Selecting texts that are not only relevant and understood by the learner increases knowledge bases and reading for enjoyment. But successful promotion of independent reading requires commitment and involvement of teaching staff. This resulting in the teacher discussing the reading context with the learner, instructing and providing effective differentiated as well as scaffolded tasks to establish the readers understanding of what they have read. Wordless picture books used initially for reluctant readers are a fantastic resource to build literacy skills and demonstrates an awareness of how stories are structured. Literacy-rich conversations can reinforce how the learners interpret a story and how pictures are linked with text. This again can be used as a prompt when the teacher provides a beginning, middle and end frame.
The key to any investment is time. Children learn at different paces and therefore time requires to be allocated explicitly dependant on proficiency. Reading is definitely not a ‘one-size-fits-all’ theorem and independent reading requires a broad range of texts.
Multimedia and Reading
Building knowledge and enriching reading experiences for me has had positive outcomes by encouraging learners to integrate images and prompts to demonstrate a deep understanding of location, culture and meaning to text. Key vocabulary was taken from selected reading books and learners used ‘Google’ to search for these. This led to discussions about their books and further led to some of the reluctant readers being captivated to read on.
The realisation of living in a ‘digital world’ has an important role in today’s teaching and can play an integral part in prompting key aspects of reading through the endless stream of media and technology.
Without a doubt the motivation to learn through technology is by far more highly regarded than conventional paper format. This is essential but traditional means in my opinion should still be at the fore-front of literacy development in class. Educational ‘Apps’ provide essential skills in recognising phonics, spelling, comprehension, writing and print awareness. ‘Apps’ also provide excellent opportunities for learners with Dyslexia using programmes such as, text-to-speech, audio books and organisational skills.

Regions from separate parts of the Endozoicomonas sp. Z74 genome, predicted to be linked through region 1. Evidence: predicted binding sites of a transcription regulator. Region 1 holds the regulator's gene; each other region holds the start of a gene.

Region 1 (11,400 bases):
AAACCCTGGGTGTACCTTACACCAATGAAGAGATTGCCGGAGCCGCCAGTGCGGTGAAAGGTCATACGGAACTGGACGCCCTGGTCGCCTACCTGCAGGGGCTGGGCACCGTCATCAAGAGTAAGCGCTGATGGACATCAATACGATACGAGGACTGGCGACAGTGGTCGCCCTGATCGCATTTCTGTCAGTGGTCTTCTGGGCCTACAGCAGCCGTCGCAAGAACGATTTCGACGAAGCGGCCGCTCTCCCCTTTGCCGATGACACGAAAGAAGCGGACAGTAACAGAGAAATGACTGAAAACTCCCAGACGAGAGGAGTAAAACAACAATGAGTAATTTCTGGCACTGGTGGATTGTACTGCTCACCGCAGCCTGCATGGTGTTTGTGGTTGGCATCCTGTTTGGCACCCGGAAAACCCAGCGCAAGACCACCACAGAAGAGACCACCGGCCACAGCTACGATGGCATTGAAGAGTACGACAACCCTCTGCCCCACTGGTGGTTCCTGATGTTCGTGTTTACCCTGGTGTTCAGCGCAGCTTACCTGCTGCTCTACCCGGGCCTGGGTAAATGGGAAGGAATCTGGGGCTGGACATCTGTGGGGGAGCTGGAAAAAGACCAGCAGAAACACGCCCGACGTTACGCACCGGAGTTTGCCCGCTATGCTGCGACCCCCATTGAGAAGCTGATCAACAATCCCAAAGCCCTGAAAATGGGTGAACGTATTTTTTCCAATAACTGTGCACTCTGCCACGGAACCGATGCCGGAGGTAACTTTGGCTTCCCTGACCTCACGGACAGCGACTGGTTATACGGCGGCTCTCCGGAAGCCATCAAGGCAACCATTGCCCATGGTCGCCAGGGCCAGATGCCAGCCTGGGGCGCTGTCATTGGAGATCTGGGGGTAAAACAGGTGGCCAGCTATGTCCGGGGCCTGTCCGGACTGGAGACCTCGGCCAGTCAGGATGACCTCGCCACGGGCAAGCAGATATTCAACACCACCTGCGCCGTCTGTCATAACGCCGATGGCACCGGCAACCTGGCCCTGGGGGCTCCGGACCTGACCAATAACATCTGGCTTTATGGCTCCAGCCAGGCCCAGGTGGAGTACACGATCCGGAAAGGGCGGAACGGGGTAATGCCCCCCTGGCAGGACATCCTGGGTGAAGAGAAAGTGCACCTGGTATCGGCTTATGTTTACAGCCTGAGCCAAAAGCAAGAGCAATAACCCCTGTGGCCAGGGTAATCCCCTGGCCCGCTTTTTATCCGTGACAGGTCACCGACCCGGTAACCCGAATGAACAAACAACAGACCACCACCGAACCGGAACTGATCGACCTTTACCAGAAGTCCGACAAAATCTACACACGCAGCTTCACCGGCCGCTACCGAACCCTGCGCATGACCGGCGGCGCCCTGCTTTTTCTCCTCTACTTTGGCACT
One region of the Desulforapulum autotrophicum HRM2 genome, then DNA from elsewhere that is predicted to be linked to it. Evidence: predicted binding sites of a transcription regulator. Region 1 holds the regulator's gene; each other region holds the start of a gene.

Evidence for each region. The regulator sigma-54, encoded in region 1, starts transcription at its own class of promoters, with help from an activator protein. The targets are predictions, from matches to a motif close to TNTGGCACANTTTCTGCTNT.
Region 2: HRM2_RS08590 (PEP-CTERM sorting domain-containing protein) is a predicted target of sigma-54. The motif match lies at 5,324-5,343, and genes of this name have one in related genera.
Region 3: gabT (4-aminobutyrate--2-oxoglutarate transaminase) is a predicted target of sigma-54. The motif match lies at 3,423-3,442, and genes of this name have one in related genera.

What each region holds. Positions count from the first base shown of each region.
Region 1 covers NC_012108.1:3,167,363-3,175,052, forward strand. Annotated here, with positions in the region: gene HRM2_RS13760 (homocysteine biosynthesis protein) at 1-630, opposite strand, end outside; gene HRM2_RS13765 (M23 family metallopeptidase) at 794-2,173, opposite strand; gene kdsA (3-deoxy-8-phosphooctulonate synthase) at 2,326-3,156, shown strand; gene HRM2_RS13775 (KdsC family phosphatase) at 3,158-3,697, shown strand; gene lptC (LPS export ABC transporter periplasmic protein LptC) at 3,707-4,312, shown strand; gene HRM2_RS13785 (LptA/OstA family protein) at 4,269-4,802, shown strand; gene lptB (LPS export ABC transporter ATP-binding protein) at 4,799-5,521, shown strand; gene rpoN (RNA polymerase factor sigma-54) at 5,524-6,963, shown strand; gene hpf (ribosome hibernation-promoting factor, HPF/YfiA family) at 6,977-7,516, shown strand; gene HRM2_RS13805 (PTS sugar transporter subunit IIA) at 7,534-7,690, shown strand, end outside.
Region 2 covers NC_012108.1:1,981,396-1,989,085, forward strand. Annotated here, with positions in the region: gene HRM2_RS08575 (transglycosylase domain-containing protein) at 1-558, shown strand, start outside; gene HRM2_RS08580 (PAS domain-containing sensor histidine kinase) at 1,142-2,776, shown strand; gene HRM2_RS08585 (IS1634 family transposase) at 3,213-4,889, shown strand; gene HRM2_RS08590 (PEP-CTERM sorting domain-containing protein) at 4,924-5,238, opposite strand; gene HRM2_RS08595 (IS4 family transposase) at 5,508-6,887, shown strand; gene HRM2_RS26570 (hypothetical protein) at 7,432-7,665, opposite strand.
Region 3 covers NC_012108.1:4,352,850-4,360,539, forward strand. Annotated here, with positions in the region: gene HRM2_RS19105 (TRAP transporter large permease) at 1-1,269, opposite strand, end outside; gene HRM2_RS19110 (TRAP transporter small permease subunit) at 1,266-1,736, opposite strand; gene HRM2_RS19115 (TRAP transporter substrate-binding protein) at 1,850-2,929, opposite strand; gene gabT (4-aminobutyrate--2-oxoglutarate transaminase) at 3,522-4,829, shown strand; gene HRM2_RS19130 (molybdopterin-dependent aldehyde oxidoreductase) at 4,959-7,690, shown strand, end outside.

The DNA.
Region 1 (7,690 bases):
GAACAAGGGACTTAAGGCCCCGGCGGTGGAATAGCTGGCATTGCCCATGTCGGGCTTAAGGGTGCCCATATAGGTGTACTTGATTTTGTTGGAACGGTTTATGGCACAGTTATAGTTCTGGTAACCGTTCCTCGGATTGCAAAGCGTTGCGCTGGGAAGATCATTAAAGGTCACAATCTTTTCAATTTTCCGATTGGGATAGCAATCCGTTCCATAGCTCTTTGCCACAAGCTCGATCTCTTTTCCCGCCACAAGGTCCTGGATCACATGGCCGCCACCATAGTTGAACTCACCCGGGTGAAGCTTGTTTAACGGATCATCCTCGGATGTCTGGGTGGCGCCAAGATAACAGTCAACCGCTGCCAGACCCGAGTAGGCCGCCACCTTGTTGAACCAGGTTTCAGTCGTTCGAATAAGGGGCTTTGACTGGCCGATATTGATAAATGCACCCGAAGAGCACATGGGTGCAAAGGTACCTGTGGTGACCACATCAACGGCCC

One particular ‘App’ that has been successful in reading development was ‘Story Maker’. This encapsulated all abilities and allowed learners to create their own book. This for some learners would have been a very daunting if not anxious task previously.
Nurturing the Motivation
Many researchers have confirmed that motivation is the ultimate influence in promoting successful reading. Many practical transformations can be adopted by teachers and parents to create a literacy-rich and very motivating environment. The most valuable in obtaining engaged readers of all abilities could be as simple as promoting self-selection, reading aloud, providing a well-balanced selection of texts, solicit learner voice and most importantly demonstrate the power and value of reading.
Reading for motivation or motivation for reading? Share the excitement and honour those books!